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Photoshop CS5 for Photographers provides comprehensive Photoshop training targeting the needs of photographers. In this course, author Chris Orwig demonstrates the fundamental skills used to enhance digital photos, including managing and correcting color, sharpening, making selections and adjustments, retouching, and printing from Photoshop. In addition to teaching the techniques that enable photographers to refine and publish their photos, the course includes live-action segments that encourage thinking photographically and shooting with Photoshop’s capabilities in mind. Exercise files are included with the course.
Another way to correct perspective or work on distortion is to apply a manual free transformation, and that's exactly what we're going to learn how to do here. Well, let's go ahead and copy that background layer. We can do so by pressing Command+J on a Mac, Ctrl+J on Windows, and let's name this new layer c1 for correct one. Now I found that a lot of times when you are working with Free Transform it's good to zoom out, so go ahead and zoom out by pressing Command or Ctrl+Minus. Well, here what we want to do is activate Free Transform.
To do that, press Command or Ctrl and then the letter T for Transform. Well, here you can see we have all of our different Free Transform handles and what people do typically is they grab one of these handles and they make the image bigger or smaller simply by clicking and dragging. We are going to do something a little but more than that. What we are going to do is hold down Command key for Mac users, Ctrl key for PC, and then we're going to click and drag one of these corner points. Now as I do that you can see that it's completely changing the overall perspective of this photograph.
And the amazing thing about this is I can swing this one way or another and for that matter I can also grab my other corner points and make changes as needed. So again, you can see that just a simple dragging of that corner point can really start to add a little bit in regards to perspective. All right. Well I am going to do this perhaps a little bit further here and then over here on this side I am going to go ahead and bring this one over just a touch as well, trying to find a nice spot where these are now looking a little bit more correct. I'll then press Enter or Return.
We'll just take a look at how we've done so far. Well, here is our before and then our after, definitely changing the overall perspective. Well, the only thing that I am noticing is it got a little squashed down. It's a little bit squatty. So we know how to fix that, right? Command or Ctrl+T and then let's Free Transform this up to make this a little bit taller here and press Enter or Return. Now here we have our before and after, and the height there is a little bit more accurate. Now the last thing that I want to do is just a subjective edit.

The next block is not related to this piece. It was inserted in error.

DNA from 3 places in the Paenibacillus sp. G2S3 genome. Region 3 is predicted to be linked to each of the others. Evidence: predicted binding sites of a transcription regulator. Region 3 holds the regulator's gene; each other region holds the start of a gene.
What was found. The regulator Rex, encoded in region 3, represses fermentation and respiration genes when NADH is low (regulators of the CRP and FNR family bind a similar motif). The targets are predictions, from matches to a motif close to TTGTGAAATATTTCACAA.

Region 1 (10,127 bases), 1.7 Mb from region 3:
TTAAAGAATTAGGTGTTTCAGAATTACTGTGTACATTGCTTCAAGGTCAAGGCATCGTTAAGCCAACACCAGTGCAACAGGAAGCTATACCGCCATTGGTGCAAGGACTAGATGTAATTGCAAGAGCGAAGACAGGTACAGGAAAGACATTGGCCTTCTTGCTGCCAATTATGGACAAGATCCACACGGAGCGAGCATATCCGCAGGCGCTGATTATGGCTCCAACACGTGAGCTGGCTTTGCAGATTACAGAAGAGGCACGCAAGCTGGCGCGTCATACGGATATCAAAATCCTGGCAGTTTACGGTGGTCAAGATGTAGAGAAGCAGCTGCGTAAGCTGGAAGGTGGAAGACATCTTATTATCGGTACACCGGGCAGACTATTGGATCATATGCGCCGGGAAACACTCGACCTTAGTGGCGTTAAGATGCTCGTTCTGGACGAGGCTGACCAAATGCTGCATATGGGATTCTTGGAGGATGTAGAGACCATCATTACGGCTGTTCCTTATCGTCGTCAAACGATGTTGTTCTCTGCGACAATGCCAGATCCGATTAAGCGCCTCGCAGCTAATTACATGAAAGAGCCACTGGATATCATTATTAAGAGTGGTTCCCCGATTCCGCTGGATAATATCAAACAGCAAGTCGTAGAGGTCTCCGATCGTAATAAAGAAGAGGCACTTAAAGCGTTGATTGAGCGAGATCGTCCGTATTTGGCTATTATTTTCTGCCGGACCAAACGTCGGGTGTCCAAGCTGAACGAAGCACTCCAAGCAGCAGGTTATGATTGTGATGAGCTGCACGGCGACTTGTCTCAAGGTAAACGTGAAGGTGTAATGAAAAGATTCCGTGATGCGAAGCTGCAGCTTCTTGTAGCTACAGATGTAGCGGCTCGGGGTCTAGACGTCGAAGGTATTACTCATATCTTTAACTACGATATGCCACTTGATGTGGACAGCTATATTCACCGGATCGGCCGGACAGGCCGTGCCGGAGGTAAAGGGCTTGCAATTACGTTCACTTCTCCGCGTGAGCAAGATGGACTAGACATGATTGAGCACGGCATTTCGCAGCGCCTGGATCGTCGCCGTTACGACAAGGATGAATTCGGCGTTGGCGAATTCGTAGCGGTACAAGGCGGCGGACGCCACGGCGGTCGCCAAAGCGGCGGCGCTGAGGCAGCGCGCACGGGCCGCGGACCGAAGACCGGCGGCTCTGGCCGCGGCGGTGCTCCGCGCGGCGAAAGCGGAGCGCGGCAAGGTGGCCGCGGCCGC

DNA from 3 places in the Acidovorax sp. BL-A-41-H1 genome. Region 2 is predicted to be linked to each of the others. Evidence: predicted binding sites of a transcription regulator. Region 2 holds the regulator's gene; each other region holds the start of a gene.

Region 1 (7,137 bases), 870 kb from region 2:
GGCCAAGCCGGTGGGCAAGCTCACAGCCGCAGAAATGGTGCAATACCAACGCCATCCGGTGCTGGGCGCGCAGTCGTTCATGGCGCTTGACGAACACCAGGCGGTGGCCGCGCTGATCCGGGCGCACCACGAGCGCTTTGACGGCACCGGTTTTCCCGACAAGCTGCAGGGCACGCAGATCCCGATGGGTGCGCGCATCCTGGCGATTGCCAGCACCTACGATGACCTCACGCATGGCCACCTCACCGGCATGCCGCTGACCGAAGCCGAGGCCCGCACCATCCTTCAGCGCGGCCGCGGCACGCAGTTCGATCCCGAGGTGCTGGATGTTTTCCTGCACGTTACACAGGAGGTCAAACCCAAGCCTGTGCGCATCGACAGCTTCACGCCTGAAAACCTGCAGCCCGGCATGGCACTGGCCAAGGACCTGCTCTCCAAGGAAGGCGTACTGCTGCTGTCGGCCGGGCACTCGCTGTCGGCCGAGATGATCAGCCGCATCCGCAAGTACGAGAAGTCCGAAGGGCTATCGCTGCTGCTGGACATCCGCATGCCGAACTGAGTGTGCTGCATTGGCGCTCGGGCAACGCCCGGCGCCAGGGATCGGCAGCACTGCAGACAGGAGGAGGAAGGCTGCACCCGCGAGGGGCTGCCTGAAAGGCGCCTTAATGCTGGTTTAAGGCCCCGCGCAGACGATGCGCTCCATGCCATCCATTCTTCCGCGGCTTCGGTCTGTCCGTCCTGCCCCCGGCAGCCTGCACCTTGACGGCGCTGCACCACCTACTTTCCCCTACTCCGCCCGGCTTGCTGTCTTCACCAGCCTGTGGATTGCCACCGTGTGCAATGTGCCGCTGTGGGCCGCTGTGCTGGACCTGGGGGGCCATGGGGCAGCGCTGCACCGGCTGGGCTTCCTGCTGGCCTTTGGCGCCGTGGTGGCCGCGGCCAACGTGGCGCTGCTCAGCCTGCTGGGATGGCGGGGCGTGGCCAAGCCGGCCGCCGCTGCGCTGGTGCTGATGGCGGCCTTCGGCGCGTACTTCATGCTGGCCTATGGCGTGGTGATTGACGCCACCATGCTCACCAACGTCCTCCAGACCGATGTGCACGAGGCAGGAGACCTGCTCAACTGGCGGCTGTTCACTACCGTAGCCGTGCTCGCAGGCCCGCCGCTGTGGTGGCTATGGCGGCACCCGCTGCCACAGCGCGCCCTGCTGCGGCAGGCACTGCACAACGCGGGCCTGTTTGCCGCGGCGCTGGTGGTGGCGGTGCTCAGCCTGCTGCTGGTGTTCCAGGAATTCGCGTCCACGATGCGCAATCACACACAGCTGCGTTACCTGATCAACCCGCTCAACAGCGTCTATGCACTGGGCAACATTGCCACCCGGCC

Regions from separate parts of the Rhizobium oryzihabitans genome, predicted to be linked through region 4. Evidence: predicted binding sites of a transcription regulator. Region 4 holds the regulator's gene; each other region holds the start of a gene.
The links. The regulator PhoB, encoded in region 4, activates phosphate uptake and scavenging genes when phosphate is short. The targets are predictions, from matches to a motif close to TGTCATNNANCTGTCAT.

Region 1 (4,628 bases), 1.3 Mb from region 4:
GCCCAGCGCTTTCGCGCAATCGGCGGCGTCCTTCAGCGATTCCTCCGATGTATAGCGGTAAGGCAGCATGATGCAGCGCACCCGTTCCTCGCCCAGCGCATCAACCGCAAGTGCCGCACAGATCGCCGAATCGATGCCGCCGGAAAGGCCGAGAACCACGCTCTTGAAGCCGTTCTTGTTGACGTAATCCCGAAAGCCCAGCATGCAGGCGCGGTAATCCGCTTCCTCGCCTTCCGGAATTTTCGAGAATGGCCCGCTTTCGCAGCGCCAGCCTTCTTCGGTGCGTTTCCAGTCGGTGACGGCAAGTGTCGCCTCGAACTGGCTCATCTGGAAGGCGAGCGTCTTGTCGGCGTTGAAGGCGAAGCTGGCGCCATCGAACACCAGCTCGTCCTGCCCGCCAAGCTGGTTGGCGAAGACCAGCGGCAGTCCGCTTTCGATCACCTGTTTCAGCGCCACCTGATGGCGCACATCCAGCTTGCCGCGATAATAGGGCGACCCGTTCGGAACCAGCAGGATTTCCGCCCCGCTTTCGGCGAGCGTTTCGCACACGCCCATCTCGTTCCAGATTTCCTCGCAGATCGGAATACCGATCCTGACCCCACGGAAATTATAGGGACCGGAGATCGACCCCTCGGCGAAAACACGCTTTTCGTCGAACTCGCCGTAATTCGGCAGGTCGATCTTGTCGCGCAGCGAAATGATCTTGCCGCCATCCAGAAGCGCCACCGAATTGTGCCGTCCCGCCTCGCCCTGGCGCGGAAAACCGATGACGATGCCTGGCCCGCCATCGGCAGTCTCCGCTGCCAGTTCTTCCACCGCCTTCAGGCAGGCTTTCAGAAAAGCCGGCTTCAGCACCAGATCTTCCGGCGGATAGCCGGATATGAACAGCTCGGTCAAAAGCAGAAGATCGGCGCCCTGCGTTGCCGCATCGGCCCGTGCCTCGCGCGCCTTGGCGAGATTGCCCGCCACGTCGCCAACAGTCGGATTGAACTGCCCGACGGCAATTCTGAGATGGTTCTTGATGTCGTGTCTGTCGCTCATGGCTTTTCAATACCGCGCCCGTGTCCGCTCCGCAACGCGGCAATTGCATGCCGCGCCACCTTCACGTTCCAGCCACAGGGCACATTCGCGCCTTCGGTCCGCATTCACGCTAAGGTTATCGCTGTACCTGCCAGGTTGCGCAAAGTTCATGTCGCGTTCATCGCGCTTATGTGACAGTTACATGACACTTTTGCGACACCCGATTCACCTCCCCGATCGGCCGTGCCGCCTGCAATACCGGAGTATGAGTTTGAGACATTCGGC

I noticed that this cross is leaning a little bit. Well, you know, it's leaning in the original image. You can see it's kind of tilting to one side. I want to correct that and here's how we are going to do that. What we are going to do is go ahead and select a Rectangular Marquee tool. Next, let's make a selection of this area of the image and let's copy the selection to a new layer. We can do so by pressing Command or Ctrl+J. Now just to highlight this I want to point out that if we turn off our other layers, we can see this cross is sitting on its own layer.
And a lot times it's a good idea to do that with this technique, just so we have the safety of going back to our underlying layer in case we make a mistake. Well, here's what we are going to do. We are going to warp this particular layer. Press Command or Ctrl+T, and then what you can do to access Warp is either right-click or Ctrl+Click and choose Warp, or you can click on the Warp icon up here in the Options bar. Now when we do that we see this little grid on top of it with these different handles. Well, what we can do with these different handles is we can click and drag these, and here you can see that all I'm doing is just clicking and dragging.
I am looking to try to make this a little bit more straight and lean this over here a touch more. And I have complete control over it. I can also do some really drastic things. Here you can see I could swing this one way or another. Now that doesn't necessarily look good, but I just want to illustrate that you have a lot of flexibility in regards to how you drag these little points and how you get this exactly how you want it. All right. Well, that's looking pretty good. I am just going to go ahead and get this right where I want it and then press Enter or Return. All right.
Well know that I have straightened that cross out just a bit, I may want to go in a little bit closer here, this time a smaller selection. Press Command or Ctrl+T, right-click and then choose Warp. When you have a smaller selection what you can do is a little bit more fine-tuned adjustments. So if you ever need to get in perhaps to some more of the finer details, well just make a smaller selection and then apply that particular adjustment. And for that matter if you want to work on just a little tiny area of the image, Command or Ctrl+T, then go to the Warp tool, zoom in on that area, and again here you can see I can just bring that side of the cross down a little bit and press Enter or Return.
Now we didn't really need to do all of that, yet it was just kind of fun to show you how you can work with that tool in order to come up with some really compelling results. Let's see our before and after. Here's before, and then now click on that again and then there is after. All right. Well good job so far. Let's zoom out, take a look at our overall before and after. We can do so by holding down the Option or Alt key and kicking on the eye icon. Here's before, and then here's after.
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